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Home Sleep Study

A home sleep test is a diagnostic test that can determine whether or not you have Obstructive Sleep Apnea (OSA). It involves the use of a portable-monitoring system that is small enough for you to use at home. The system consists of a small recording device, sensors, belts, and related cables & accessories.

The sleep recorder gathers important data as you sleep in your own bed. It receives information from sensors that are applied to strategic locations on your body. For example, sensors near your nose and mouth may measure your airflow. Other sensors around your chest and stomach may measure your breathing effort.

Each sensor sends a signal that is recorded on its own "channel." Some home sleep tests collect more information than others. A system with a higher number of channels collects more data. A home sleep test can have as few as one or two channels, or as many as seven or more.

A home sleep study calculates the number of hypopneas and apneas that you experience. Partial reductions in breathing are called "hypopneas." Total pauses in breathing are called "apneas." In adults each of these events lasts for at least 10 seconds. A home sleep test that measures airflow will calculate the number of hypopneas and apneas that you experience. Having a combined total of 30 or more hypopneas and apneas within two hours indicates that you have OSA.

The best way for a home sleep test to measure airflow is with a combination of these two methods:

Thermal sensors that you place near your nose and mouth. These sensors detect changes in temperature as you breathe in and out. Air that you exhale is warmer than the air that you inhale.

A cannula with a nasal pressure transducer. The cannula is a flexible tube that is inserted into your nose. The nasal pressure transducer is sensitive to minor changes in airflow. But it only measures nasal airflow; it does not measure the flow of air into and out of your mouth.

Home sleep tests often measure breathing effort because OSA involves pauses in breathing that occur even though your body continues making an effort to breathe. In contrast, a pause in breathing with no effort to breathe is a sign of central sleep apnea. The most effective way to measure breathing effort is by a technique called "respiratory inductance plethysmography" (RIP). This involves belts that you wear around your chest and stomach. These belts contain sensors and wires that carry a small electrical current. Chest or stomach movements produce changes in the current.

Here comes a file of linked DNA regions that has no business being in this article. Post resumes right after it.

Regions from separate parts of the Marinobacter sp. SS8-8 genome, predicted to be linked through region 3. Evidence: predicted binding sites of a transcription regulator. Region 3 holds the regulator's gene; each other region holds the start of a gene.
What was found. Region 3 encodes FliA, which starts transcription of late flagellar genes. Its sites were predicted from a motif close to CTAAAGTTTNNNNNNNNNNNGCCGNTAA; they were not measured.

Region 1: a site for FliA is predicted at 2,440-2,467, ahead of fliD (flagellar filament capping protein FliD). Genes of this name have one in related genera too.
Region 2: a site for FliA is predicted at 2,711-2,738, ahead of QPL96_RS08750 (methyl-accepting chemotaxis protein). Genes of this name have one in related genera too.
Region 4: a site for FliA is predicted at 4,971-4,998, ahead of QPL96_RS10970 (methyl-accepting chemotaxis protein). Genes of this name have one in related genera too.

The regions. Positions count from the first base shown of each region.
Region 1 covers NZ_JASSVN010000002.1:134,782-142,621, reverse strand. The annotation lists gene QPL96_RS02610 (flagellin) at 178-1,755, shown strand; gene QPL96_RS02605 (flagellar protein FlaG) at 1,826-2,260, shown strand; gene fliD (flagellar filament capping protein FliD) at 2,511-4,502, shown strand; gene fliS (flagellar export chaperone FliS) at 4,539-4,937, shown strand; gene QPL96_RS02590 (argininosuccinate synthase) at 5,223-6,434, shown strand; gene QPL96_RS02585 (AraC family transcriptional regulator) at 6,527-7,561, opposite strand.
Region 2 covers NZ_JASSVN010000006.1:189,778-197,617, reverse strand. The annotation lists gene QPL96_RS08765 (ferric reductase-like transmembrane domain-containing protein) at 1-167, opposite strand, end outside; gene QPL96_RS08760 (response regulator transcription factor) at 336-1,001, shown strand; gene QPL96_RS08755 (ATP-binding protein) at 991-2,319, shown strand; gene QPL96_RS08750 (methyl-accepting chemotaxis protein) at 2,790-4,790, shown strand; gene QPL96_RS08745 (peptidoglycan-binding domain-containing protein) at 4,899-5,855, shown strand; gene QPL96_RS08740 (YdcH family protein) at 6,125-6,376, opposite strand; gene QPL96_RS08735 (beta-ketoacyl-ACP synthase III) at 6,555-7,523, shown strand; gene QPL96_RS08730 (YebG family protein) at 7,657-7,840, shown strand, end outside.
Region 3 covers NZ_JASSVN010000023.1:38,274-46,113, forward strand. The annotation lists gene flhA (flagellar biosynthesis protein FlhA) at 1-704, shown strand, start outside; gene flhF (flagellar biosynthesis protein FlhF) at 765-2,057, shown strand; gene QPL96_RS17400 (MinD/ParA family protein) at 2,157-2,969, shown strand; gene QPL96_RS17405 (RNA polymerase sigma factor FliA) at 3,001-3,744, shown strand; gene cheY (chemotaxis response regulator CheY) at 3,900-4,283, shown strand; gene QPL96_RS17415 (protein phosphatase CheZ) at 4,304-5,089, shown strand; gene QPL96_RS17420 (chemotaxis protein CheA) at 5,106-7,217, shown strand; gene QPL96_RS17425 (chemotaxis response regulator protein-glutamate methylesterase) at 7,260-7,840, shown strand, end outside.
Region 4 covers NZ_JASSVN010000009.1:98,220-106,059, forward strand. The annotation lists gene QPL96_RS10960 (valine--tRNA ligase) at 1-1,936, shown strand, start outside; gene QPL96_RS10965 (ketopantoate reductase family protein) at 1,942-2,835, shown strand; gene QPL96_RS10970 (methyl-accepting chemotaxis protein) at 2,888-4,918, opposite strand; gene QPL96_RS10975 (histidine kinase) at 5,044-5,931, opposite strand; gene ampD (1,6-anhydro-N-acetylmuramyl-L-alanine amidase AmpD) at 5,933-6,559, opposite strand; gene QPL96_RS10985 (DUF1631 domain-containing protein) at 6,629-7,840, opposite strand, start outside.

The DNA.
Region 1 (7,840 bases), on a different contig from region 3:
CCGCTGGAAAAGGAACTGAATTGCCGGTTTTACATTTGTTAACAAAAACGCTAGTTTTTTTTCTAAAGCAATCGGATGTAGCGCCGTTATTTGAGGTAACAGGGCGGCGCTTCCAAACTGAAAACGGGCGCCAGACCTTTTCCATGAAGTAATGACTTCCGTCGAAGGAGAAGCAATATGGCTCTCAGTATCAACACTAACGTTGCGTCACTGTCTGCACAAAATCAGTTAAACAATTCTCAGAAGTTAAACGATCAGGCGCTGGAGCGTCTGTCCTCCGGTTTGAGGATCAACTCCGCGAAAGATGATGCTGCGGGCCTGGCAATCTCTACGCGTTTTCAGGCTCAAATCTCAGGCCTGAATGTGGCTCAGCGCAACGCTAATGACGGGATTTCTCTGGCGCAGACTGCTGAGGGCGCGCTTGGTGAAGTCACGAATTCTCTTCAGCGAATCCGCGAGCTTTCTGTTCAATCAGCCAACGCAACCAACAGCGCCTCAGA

Blood oxygen level is another common measurement because episodes of OSA may cause a decrease in the level of oxygen in your blood. This level is also known as "blood oxygen saturation." It is measured using a pulse oximeter on your fingertip.

Who gets it?

A home sleep test is for people who are at risk for OSA. Home sleep tests are not used to detect other sleep disorders.

Key risk factors for OSA include loud and frequent snoring, excessive daytime sleepiness, obesity, hypertension, and witnessed pauses in breathing during sleep. Complete this questionnaire to learn more about the risk factors for OSA.

Even if you are at risk for OSA, your doctor may decide that at overnight sleep study at a sleep disorders center is a better option for you. If you have another major medical problem or sleep disorder, then an overnight sleep study may provide more accurate results. Home sleep tests are not recommended for children.

Your doctor also may use a home sleep test to evaluate your response to some OSA treatments. These include weight loss, oral appliances and surgery.

What happens when I have it?

You will receive the equipment and instructions that you need. At home you should carefully read any instructions that you received with the recording system. Shortly before your normal bedtime, complete the set up of the equipment. Follow the instructions to ensure that the system functions properly. Then get in bed and go to sleep.

At your normal wake time, remove the sensors according to the instructions. Then return the recording system to your doctor's office.

Who reads it?

The home sleep test records your body's activity during sleep. It then converts these recordings into visible tracings that can be measured and analyzed. Computer software can help perform some of the basic analysis, or "scoring," of this data. Our board-certified sleep specialist will review the data and prepare a summary report for your doctor.

How do I get the results?

Your doctor will discuss the results of the home sleep test with you. A "positive result" is a strong indication that you have OSA. In this case the doctor will develop a treatment plan for you.

A "negative result" may indicate that you do not have OSA. But home sleep tests can produce a negative result even when you have OSA. This is called a "false negative result." About 10 percent of people with OSA are likely to receive a false-negative result. This can occur for a variety of reasons. One common cause is data loss. Critical data may be lost if the equipment malfunctions or is set up improperly.

If you get a negative result, then your doctor may schedule you for a Split Night Sleep Study at the RCH Sleep Center. This study will record more information than the home sleep test. It also will be attended by our trained technician who will monitor your equipment during the night.
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